Memorandum in Support of Intro No. 981 Regulation of Short-Term Residential Rentals


SUBJECT: A Local Law to amend the administrative code of the city of New York, in relation to the regulation of short-term residential rentals

SPONSORS: Rivera , Cumbo, Rosenthal, Johnson, Adams, Ampry-Samuel , Ayala , Brannan, Chin, Cohen, Constantinides, Deutsch, Diaz, Sr., Dromm , Espinal, Jr., Eugene, Gjonaj, Grodenchik, Kallos, King, Koslowitz, Lancman, Lander, Levine, Maisel, Menchaca, Moya, Powers , Reynoso, Richards, Rodriguez, Rose, Salamanca, Jr., Torres, Treyger, Williams, Cabrera , Van Bramer, Holden, Koo

The Real Estate Board of New York (REBNY), the City’s leading real estate trade association, representing commercial, residential, and institutional property owners, builders, managers and brokers is pleased to submit comments on the proposed legislation.

This bill requires that any listing platform accepting fees in relation to booking services allowing for the rental of a housing accommodation to report on the address of the unit and the name of the person renting the unit to the City on a monthly basis or be subject to fines ranging from $5,000-$25,000.

REBNY commends the Council’s efforts to address the growing problem of illegal short-term rentals by regulating listing platforms. Recently, the City’s Comptroller’s office published a report confirming the practice contributes to our City’s growing housing affordability crisis by driving up neighborhood rents and by removing housing units from the market.[1] These are important statistics that could allow the City to continue to study the effects of short-term rental activity upon our housing market.  

As you know, short-term rental activity (rentals for less than 30 days) in Class A multiple dwellings (buildings with three or more units) without the host present for the duration of the stay was banned in New York State in 2010. REBNY’s members have diligently tried to stymie this growing practice by combing through listing platforms in order to identify their buildings and to enforce the law, but have been hindered from doing so because rental platforms are not required to disclose the addresses of units being rented. Illegal short-term rentals create a number of safety and fire code issues due to the transient nature the practice promotes within residential buildings. In fact, our members have received costly fines for building and fire code violations resulting from illegal short-term rental activity often occurring without their knowledge, after they have taken proactive measures to prohibit the illegal activity within their buildings, or, after expeditious attempts to correct these violations after being notified of such activities.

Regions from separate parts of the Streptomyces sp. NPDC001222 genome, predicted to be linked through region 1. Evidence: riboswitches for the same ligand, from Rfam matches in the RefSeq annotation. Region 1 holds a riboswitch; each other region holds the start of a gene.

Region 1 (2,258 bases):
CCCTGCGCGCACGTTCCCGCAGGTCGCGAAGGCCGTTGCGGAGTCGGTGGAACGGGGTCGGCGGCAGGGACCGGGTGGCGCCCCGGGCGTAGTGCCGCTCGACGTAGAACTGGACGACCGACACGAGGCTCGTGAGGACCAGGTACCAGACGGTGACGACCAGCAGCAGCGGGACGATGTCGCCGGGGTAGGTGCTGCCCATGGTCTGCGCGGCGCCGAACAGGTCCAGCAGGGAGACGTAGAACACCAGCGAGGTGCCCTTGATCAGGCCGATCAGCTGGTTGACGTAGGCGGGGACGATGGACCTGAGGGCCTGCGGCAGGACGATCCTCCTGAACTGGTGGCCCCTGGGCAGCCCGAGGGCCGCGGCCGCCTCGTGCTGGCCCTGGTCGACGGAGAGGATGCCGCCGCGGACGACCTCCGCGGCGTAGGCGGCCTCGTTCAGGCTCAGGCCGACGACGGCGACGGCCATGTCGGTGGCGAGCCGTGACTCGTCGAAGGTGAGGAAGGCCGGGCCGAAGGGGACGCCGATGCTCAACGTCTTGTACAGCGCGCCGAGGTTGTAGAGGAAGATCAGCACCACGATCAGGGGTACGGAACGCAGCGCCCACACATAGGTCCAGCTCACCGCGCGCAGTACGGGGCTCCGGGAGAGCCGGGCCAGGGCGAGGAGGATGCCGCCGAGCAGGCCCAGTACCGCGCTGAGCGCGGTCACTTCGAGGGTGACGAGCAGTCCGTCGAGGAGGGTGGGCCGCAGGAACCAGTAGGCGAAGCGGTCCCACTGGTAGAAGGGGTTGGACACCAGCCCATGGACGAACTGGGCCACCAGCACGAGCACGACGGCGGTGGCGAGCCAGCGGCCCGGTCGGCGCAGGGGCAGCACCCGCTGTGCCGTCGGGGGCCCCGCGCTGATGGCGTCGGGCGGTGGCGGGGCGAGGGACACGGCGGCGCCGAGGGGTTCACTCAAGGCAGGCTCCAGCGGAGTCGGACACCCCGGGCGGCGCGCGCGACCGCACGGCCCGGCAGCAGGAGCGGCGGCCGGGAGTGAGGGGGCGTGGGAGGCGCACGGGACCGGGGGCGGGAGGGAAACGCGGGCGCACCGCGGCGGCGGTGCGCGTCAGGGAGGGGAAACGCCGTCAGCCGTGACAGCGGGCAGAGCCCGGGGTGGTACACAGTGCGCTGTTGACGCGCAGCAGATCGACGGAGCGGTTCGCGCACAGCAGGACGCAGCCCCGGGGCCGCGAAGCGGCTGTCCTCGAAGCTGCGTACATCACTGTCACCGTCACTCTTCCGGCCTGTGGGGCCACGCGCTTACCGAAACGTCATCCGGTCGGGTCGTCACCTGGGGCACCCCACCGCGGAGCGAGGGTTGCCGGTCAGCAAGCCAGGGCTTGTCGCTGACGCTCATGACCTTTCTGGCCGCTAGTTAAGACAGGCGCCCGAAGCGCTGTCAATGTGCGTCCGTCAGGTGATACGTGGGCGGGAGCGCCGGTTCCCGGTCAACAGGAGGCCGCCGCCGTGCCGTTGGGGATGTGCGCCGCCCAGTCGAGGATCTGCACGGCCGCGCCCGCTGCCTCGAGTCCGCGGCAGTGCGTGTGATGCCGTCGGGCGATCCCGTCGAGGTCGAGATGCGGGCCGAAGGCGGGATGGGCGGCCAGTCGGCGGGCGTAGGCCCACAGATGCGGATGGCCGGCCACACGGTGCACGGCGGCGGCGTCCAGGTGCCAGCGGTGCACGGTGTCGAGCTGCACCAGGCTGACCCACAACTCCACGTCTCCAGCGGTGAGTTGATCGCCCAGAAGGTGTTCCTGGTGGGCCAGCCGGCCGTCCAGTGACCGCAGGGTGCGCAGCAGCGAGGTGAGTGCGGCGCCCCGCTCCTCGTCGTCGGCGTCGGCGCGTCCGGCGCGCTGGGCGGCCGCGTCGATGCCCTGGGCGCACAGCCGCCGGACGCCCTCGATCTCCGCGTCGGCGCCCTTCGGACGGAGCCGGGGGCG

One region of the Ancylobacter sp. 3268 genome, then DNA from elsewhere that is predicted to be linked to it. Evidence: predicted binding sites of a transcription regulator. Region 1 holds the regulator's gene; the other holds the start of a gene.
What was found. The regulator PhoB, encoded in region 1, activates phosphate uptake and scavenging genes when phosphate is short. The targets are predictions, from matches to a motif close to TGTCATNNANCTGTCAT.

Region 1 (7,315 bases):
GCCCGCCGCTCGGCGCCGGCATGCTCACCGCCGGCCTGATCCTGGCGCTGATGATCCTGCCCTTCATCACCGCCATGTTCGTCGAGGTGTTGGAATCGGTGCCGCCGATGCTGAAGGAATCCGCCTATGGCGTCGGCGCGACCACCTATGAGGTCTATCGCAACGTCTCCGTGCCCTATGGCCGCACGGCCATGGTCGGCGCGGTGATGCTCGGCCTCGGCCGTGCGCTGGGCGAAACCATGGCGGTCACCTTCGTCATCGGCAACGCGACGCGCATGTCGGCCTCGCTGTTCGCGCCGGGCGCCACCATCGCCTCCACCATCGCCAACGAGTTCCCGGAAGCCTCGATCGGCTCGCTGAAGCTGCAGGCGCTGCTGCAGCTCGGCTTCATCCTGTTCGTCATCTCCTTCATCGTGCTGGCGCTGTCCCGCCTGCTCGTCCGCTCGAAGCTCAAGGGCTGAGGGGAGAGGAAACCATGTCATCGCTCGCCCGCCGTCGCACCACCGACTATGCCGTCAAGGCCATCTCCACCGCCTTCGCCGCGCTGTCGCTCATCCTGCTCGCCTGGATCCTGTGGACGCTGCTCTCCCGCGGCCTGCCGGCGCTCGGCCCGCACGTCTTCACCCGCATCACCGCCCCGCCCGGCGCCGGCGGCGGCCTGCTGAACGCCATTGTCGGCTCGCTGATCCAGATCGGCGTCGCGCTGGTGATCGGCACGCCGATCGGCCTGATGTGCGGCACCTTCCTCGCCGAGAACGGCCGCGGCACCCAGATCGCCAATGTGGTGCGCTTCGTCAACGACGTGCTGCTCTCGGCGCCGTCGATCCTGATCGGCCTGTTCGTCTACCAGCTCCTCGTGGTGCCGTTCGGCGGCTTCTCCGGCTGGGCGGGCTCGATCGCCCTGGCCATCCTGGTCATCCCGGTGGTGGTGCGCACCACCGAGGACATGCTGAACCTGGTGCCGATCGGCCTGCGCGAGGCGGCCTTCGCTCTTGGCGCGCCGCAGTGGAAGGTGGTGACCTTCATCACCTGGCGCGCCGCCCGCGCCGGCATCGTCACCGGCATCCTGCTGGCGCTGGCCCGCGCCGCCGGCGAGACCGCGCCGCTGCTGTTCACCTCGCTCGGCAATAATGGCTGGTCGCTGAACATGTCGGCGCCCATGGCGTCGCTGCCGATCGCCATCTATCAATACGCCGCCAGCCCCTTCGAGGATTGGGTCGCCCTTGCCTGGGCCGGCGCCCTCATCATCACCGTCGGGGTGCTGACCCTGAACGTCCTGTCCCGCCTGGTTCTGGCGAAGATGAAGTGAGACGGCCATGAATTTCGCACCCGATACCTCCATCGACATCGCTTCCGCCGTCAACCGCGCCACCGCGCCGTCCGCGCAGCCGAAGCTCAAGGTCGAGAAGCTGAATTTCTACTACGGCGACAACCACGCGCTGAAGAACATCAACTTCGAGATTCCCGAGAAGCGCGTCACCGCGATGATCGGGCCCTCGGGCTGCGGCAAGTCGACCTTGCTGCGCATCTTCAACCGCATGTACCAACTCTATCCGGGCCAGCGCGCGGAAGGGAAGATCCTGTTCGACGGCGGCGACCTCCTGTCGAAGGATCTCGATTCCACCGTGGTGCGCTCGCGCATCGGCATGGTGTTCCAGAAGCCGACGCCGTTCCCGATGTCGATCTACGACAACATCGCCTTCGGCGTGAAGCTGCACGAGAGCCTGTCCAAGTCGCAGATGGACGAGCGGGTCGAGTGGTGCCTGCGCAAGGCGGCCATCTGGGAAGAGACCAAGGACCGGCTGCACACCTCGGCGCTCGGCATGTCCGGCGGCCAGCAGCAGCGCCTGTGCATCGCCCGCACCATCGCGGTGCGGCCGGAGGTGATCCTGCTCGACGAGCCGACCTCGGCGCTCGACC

While this legislation is a great first step, REBNY recommends this bill be amended to allow owners to be notified when their building is posted on a listing platform to allow for greater transparency. Doing so will ensure this legislation does not disempower owners from enforcing the law within their own buildings while allowing the City greater efficiencies in identifying those (whether owners or residents) who are breaking the law. Additionally, the City should provide regular notification to owners and should grant owners adequate time to address the problem before receiving fines.  

There are several other ways the bill could be improved to ensure its success, which are listed below:

Rebuttable presumption. REBNY recommends the City allow for the creation of a rebuttable presumption allowing violations incurred by the owner to be waived provided s/he demonstrates meeting certain good faith efforts to curb or prohibit illegal short-term rentals. These efforts could be defined as including lease terms or riders prohibiting illegal short-term rentals, providing notice to the residents of the law and their intent to enforce the law, and/or seeking injunctive relief from housing court. Providing such a mechanism allows owners who are aware of these activities to report violations to the City without fear of incurring fines themselves for illegal short-term rental violations by residents. Furthermore, the City should seek to penalize the party responsible for any violations associated with illegal short-term rental activity by passing on those fines. If a tenant is found to be the offending party, s/he should not only be subject to all penalties, but s/he should also be precluded from the rebuttable presumption of landlord harassment for a period of time.

Opt-out provision. REBNY recommends the City require listing platforms to allow building owners to “opt out” of their services and prohibit residents from listing units in those buildings.  Listing platforms with this information should be required to remove any units provided by these self-reported buildings and should face penalties for noncompliance.

REBNY is happy the Council has taken such an important step in protecting our affordable housing stock and we look forward to working with the Council to further strengthen this legislation.

For the abovementioned reasons, REBNY SUPPORTS INTRO No. 981.

[1] “The Impact of Airbnb on NYC Rents.” Office of the New York City Comptroller. May 3, 2018. Accessed June 25, 2018.